Ambien Side Effects May Cause Sleep Driving. On March 14, 2007, the U.S. Food and Drug Administration (FDA) demanded that Sanofi Aventis, the manufacturer of Ambien, a sedative-hypnotic drug toughen its product labeling to include harder language concerning potential risks. These risks include severe allergic reactions and complex sleep-related behaviors, which may include sleep driving. Sleep driving is defined as driving while not fully awake after ingestion of a sedative-hypnotic product, with no memory of the event.
Along with the labeling revisions, the FDA requested that Sanofi Aventis send letters to health care providers to notify them about the new warnings. Other sedative-hypnotic medications that are the focus of the revised labeling include:
- Butisol Sodium (Medpointe Pharm HLC)
- Carbrital (Parke-Davis)
- Dalmane (Valeant Pharm)
- Doral (Questcor Pharms)
- Halcion (Pharmacia & Upjohn)
- Lunesta (Sepracor)
- Placidyl (Abbott)
- Prosom (Abbott)
- Restoril (Tyco Healthcare)
- Rozerem (Takeda)
- Seconal (Lilly)
- Sonata (King Pharmaceuticals)
Concerns About Ambien
Concerns have been raised about the safety of Ambien (zolpidem tartrate), the anti-insomnia drug manufactured by Sanofi-Aventis. Reports are surfacing people taking Ambien are experiencing sleepwalking, memory loss / amnesia, binge eating while sleeping, having sex while sleeping, and other disturbing side effects. Some of the most serious side effects involve Ambien users having auto accidents the day after taking Ambien due to daytime sleepiness and the lingering feeling of being drugged. One disturbing report concerned a physician at Massachusetts General Hospital in Boston who could not recall advising residents on rounds the morning after taking Ambien.
Ambien Studies Researchers in Minnesota are looking at instances where people taking Ambien for insomnia got up in the middle of the night and engaged in such behaviors as binge eating. The patients reportedly remembered nothing of the experience upon awakening. Dr. Michael Cramer Vornemann, a researcher at the University of Minnesota Medical School and the Hennepin County Medical Center in Minneapolis, said it appears that those with a prior history of sleep walking and also women may be at higher risk for experiencing these side effects. The researchers believe that thousands of people taking Ambien experience sleep related eating disorders. The researchers looked at older sleep aids and found that these side effects are unique to Ambien, and possibly other newer medications such as Lunesta and Sonata. Mayo Clinic research conducted earlier on Ambien had similar findings. Consumer group Public Citizen has called for very limited use of Ambien because it causes temporary amnesia.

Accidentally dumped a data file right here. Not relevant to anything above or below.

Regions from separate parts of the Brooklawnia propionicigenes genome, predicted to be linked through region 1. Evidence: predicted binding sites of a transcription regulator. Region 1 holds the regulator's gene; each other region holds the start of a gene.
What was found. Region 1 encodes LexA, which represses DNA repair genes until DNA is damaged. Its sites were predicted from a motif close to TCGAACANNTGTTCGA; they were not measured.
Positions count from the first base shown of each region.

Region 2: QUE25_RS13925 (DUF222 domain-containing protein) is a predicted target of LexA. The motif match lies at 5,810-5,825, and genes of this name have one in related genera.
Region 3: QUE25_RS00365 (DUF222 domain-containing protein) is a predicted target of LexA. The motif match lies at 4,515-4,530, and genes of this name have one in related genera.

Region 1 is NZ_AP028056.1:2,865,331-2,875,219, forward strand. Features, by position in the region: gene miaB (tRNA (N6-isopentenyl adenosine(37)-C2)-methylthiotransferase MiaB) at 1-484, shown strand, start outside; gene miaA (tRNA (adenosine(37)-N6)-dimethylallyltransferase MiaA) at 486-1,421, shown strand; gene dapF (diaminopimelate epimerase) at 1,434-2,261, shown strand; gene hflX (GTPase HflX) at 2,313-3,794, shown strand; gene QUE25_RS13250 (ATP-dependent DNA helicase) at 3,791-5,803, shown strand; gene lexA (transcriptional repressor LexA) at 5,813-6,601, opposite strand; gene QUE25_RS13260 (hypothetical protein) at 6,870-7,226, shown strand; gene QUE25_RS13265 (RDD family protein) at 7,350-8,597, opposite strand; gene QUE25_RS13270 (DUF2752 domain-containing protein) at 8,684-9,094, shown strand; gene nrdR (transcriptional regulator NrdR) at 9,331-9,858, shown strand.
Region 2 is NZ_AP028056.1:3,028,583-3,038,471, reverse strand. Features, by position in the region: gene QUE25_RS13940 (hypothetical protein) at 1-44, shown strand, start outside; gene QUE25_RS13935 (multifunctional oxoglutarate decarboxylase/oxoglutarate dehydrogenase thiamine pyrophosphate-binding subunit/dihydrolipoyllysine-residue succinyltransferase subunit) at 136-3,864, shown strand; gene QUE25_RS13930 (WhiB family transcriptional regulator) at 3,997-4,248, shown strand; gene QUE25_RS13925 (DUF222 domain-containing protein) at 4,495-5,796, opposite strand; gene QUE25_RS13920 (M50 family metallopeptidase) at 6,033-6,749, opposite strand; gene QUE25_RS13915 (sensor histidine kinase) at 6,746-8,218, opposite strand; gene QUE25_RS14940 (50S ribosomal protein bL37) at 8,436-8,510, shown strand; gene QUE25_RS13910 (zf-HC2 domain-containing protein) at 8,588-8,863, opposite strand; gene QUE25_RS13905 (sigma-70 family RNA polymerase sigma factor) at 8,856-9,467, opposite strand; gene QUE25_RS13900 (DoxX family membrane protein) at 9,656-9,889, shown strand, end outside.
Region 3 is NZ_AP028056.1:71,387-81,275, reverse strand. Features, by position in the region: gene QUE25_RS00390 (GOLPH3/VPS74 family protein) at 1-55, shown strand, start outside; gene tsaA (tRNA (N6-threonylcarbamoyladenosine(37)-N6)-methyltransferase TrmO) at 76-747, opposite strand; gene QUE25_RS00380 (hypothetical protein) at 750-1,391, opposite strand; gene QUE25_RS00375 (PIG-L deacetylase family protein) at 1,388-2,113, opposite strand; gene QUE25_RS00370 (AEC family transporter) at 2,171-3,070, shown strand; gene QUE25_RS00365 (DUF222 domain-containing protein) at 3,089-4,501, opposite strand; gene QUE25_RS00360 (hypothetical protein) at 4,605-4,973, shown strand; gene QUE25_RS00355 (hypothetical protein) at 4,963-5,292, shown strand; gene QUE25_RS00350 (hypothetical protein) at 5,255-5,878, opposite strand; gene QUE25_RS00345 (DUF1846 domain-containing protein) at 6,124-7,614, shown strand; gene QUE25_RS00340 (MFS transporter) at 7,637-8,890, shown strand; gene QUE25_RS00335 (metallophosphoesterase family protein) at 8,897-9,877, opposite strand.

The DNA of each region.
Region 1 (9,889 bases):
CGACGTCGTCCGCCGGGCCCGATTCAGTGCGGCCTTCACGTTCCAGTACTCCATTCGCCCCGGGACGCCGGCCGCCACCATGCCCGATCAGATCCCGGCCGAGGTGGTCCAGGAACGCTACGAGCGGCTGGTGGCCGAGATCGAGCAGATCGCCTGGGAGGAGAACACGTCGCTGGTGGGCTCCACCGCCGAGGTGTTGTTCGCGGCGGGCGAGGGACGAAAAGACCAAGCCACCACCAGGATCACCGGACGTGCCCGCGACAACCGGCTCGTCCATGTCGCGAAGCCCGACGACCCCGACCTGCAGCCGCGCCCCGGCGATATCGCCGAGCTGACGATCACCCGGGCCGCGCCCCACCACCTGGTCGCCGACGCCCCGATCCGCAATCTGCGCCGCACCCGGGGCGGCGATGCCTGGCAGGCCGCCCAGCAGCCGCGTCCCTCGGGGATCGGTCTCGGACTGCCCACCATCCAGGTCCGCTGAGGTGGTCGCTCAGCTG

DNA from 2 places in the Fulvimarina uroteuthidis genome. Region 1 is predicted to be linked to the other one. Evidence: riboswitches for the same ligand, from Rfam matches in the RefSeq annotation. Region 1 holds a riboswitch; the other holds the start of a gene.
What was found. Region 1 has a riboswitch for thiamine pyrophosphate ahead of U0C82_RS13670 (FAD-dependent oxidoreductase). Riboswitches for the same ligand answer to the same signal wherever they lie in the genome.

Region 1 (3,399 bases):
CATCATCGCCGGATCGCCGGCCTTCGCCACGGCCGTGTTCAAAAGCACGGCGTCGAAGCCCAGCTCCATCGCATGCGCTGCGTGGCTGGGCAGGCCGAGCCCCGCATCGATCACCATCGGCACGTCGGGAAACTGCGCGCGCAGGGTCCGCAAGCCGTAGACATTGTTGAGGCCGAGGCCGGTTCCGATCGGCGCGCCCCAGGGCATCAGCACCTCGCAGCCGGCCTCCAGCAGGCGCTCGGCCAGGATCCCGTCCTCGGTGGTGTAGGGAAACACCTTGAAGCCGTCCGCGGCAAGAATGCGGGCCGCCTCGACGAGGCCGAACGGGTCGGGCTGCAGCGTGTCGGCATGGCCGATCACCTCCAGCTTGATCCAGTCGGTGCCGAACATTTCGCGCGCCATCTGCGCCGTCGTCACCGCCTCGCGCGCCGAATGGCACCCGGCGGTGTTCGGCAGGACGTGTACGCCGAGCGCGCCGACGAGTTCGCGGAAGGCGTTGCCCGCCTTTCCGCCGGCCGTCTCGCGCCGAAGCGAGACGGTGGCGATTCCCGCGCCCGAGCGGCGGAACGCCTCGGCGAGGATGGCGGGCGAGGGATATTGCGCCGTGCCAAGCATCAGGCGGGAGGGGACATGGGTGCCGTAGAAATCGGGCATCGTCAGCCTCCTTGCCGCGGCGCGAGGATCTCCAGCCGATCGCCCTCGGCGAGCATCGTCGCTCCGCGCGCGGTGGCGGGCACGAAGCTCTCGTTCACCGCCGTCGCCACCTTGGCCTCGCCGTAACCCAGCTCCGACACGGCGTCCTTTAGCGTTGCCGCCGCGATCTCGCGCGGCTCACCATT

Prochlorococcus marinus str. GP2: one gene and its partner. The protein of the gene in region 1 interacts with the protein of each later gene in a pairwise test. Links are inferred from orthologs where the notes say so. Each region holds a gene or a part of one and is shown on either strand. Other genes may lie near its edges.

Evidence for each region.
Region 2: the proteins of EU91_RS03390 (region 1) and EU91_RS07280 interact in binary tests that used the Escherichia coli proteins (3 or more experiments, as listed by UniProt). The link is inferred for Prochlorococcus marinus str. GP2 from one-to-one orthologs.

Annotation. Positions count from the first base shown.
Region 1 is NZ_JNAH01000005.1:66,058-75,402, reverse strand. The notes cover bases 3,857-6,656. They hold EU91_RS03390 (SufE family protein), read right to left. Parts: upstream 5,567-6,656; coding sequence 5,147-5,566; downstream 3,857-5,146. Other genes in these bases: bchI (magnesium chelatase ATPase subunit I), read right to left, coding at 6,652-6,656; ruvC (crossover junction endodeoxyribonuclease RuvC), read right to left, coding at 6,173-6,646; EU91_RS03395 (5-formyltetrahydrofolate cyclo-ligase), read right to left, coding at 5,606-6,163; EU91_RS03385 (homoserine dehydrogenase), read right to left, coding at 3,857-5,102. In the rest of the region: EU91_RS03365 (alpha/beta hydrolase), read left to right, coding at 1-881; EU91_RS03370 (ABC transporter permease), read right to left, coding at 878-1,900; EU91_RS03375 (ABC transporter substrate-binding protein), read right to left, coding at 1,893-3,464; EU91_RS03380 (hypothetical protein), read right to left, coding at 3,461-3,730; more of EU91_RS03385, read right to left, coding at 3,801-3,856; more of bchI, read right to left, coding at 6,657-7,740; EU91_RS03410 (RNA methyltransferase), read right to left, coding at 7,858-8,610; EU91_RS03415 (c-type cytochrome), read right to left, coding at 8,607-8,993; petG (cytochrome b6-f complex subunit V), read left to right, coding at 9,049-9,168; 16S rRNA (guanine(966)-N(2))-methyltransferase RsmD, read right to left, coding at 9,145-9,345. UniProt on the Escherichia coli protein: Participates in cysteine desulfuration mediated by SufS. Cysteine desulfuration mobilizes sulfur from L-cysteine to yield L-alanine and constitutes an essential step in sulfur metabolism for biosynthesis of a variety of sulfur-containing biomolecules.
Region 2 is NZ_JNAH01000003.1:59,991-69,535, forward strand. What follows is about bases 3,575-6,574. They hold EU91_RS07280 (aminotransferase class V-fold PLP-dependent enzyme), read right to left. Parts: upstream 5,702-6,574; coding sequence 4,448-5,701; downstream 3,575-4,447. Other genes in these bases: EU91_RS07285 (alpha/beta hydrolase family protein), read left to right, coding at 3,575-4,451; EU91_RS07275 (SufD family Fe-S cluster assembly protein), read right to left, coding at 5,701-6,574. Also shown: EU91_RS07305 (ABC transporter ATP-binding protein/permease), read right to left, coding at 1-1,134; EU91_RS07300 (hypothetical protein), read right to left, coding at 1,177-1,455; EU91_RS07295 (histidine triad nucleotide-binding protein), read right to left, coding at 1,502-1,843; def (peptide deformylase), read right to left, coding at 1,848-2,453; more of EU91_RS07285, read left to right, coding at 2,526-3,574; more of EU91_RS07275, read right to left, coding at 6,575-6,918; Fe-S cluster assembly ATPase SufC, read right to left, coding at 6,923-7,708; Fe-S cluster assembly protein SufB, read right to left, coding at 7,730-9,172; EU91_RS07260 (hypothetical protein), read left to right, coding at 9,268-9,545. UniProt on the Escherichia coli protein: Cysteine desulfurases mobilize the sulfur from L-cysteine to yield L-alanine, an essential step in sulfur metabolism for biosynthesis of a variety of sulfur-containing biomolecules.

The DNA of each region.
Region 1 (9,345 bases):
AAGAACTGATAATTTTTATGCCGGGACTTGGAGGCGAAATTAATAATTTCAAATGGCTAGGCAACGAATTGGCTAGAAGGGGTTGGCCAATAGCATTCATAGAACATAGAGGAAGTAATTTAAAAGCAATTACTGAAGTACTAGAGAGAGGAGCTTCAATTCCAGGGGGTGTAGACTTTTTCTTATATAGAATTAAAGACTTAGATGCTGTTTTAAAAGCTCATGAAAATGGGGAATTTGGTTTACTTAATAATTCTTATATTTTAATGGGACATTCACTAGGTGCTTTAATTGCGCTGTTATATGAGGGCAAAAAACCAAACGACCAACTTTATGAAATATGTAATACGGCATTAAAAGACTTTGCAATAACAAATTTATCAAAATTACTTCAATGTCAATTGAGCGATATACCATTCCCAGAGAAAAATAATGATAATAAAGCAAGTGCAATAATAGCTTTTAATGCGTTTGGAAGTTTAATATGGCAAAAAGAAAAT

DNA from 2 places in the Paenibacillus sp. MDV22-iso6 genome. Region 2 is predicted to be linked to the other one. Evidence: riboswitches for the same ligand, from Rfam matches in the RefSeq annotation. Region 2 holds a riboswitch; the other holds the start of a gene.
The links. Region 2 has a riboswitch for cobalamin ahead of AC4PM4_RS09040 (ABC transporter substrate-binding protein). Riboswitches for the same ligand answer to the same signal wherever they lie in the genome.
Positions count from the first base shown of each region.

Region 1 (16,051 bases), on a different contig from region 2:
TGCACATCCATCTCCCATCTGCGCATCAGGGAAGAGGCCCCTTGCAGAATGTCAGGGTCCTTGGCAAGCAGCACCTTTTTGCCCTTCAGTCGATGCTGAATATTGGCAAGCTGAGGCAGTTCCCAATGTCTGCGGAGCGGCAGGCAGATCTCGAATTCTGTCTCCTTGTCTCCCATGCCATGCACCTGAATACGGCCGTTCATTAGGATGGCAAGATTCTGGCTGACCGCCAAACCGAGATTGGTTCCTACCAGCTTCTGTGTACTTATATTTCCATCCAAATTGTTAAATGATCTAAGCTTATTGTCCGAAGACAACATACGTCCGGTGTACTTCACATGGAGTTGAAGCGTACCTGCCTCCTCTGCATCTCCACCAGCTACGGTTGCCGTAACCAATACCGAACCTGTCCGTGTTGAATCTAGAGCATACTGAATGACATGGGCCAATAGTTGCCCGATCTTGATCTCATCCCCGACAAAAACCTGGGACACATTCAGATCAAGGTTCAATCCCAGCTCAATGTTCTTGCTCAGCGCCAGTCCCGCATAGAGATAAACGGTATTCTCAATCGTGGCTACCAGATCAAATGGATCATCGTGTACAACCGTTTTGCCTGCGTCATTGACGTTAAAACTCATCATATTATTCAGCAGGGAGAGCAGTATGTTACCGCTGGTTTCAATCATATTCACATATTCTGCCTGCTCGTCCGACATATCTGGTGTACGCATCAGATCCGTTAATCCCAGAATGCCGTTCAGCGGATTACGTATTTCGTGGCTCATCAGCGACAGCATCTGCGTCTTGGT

Sleep Medication Usage According to the American Academy of Sleep Medicine, an estimated 30 million people in the U.S. take sleep medications, which represents a huge increase in recent years. The increase is partly due to manufacturers of anti-insomnia drugs investing heavily in consumer advertising. Sleep-induced side effects may be rising because of the increasing use of Ambien and other anti-insomnia medications.